[Haskell-cafe] Teaching Monads
Ronald Guida
oddron at gmail.com
Sat Jun 7 00:05:48 EDT 2008
Monads in Haskell are a topic that I, like most beginners, find
difficult and "mind-twisting". Now that I think I understand monads,
they seem to be very simple; I've read that this is a common
experience.
So I wonder, what would it take to help beginners catch on with a
minimum of fuss or frustration? The plethora of monad tutorials out
there is clear evidence that plenty of others have wondered the same
thing.
What made monads "click" for me is when I understood the following
things:
1. When monads are being used, closures are almost always involved.
2. These closures naturally arise when desugaring do-syntax.
do x1 <- m1 m1 >>= (\x1 ->
x2 <- m2 m2 >>= (\x2 -> [Eq1]
x3 <- m3 m3 >>= (\x3 ->
return (f x1 x2 x3) return (f x1 x2 x3))))
3. These closures are extremely similar to the closures that arise
when desugaring let-syntax.
let x1 = f1 in f1 -$ (\x1 -> Where:
let x2 = f2 in f2 -$ (\x2 -> (-$) :: a -> (a -> b) -> b
let x3 = f3 in f3 -$ (\x3 -> x -$ f = f x
f x1 x2 x3 f x1 x2 x3)))
4. While I can think of a monad as a fancy container that holds an
element of type "t", it might be more accurate to think of a monad
as a container that merely displays the type "t" as a label for its
contents. The container might hold one object of type "t", or it
might hold several. It might not be holding any at all. Perhaps
the container /never/ holds an object of type "t", but instead it
holds a set of instructions to produce such an object.
(e.g. Reader, State).
Naturally, it's hard to illustrate nested closures, higher-order
functions, and objects that aren't really there. It's easy to
illustrate a sequential scheme where a single "thing" passes through a
series of operations, while some related data travels in parallel.
m1 >>= f1 >>= f2 >>= f3 [Eq2]
In any case, the extreme similarity between desugared "do" and
desugared "let" leads me to think of the concepts of a manual
plumbing system and a monadic plumbing system.
Basically, a manual plumbing system is what I have if I'm threading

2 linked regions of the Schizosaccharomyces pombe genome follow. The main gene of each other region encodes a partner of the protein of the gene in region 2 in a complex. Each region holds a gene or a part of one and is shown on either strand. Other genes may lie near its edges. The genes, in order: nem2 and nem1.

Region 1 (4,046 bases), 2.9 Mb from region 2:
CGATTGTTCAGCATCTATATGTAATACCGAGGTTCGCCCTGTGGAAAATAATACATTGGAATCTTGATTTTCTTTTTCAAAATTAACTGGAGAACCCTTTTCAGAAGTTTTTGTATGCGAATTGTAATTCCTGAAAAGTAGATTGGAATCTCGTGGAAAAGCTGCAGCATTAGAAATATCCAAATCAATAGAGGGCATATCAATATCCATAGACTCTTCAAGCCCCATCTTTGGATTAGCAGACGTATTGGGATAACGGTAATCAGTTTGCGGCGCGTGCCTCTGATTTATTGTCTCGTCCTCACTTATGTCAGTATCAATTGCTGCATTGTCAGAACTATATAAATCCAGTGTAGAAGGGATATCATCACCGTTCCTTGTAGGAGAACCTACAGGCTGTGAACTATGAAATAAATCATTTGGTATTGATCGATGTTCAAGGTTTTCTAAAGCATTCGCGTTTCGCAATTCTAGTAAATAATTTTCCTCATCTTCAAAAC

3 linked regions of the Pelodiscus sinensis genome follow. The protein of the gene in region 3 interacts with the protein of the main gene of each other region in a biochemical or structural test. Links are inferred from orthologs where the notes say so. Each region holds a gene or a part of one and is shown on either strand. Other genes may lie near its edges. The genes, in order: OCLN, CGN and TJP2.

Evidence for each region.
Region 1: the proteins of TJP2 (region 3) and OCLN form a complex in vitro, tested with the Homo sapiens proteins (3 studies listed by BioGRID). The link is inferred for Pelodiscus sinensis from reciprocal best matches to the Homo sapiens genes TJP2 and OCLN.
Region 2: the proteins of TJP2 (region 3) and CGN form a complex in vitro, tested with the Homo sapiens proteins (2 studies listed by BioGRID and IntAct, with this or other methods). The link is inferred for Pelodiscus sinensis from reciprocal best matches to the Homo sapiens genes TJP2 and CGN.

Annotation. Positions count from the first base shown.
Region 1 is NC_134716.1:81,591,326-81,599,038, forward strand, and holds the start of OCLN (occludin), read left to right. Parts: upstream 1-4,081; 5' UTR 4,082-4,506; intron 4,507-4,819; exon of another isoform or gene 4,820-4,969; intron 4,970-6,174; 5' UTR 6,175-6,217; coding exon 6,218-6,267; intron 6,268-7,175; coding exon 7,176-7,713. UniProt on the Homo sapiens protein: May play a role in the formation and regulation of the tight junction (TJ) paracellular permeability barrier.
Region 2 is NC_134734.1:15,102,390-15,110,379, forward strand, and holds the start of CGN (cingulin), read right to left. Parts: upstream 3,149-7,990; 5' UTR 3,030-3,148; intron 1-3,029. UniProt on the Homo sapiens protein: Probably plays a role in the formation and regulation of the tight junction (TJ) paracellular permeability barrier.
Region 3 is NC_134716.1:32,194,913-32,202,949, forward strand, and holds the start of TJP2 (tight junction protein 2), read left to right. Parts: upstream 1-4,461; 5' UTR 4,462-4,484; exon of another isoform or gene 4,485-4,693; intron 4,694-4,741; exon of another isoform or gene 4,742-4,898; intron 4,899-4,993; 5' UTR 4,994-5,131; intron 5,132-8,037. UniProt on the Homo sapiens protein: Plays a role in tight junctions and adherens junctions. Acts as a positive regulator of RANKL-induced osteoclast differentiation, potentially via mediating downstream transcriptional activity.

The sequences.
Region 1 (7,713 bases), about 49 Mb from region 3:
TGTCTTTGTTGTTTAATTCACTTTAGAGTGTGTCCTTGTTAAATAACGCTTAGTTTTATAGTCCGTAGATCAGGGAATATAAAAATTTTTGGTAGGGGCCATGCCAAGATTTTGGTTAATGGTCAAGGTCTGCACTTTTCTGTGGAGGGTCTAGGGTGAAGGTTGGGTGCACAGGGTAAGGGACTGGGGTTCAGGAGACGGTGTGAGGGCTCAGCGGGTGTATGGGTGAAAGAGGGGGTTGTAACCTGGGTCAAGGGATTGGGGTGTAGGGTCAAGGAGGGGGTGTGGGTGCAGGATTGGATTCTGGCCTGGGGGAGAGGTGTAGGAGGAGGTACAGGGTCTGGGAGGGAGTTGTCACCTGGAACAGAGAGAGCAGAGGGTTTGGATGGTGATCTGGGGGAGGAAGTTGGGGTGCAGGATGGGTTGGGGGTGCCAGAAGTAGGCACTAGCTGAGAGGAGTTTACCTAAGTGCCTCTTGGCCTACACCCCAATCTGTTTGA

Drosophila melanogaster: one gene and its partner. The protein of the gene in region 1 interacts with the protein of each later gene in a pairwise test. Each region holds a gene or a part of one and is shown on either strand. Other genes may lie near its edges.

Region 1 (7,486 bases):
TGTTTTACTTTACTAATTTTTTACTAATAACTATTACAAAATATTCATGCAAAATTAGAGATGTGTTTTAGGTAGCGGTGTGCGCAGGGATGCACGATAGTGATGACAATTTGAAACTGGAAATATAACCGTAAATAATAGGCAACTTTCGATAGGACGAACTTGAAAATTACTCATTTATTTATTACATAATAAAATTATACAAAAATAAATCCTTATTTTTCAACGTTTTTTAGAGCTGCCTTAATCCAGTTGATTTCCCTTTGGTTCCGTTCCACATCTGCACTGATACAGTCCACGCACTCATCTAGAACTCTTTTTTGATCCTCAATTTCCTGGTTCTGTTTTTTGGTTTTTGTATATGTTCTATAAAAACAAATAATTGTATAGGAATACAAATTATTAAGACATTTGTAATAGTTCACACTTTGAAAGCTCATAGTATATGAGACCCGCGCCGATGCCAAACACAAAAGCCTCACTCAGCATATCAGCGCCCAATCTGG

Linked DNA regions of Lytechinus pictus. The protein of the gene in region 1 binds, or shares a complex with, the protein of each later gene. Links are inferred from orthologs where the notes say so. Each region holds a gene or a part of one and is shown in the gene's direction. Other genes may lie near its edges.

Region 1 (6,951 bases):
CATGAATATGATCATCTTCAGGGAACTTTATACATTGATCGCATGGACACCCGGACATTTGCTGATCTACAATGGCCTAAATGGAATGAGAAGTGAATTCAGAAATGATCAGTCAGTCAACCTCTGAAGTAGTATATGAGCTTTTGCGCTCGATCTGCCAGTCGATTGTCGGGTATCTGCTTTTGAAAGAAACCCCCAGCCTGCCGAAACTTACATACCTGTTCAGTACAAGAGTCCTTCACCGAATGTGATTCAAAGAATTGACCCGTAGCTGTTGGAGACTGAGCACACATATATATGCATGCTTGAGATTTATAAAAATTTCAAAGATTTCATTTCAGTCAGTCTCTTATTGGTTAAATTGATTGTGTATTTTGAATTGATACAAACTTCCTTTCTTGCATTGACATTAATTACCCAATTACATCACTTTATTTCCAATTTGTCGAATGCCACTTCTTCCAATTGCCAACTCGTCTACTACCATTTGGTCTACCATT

information down through a series of nested function calls in a
certain stereotypical way. A monadic plumbing system is what I get
when I introduce the appropriate monad to encapsulate my threading.
In fact, if I look at Wadler [*], there are three examples of an
evaluator that use what I'm calling "manual plumbing". In section
2.5, the operations required of a monad (return, bind) pretty much
just drop right out. Wadler even points out the similarity between
"bind" and "let".
Now that I finally "get it", I feel that the Wadler paper, section 2.5
in particular, is probably a better introduction than many of the
monad tutorials out there. Moreover, I feel that for /some/ of
the tutorials out there, they spend too much time and too many
illustrations explaining things like [Eq2], and then they quickly
present do-notation and gloss over [Eq1].
For me, I found that that the concepts of "manual plumbing" and
"monadic plumbing" were key to actually grasping the Wadler paper and
understanding what monads are. In particular, I feel that these two
concepts might be a way to help other beginners catch on as well.
OK, so before I attempt to write a monad tutorial based on "manual
plumbing" and "monadic plumbing", I would like to know, does anyone
else think this is a good idea?
[*] "Monads for Functional Programming".
(http://homepages.inf.ed.ac.uk/wadler/papers/marktoberdorf/baastad.pdf)
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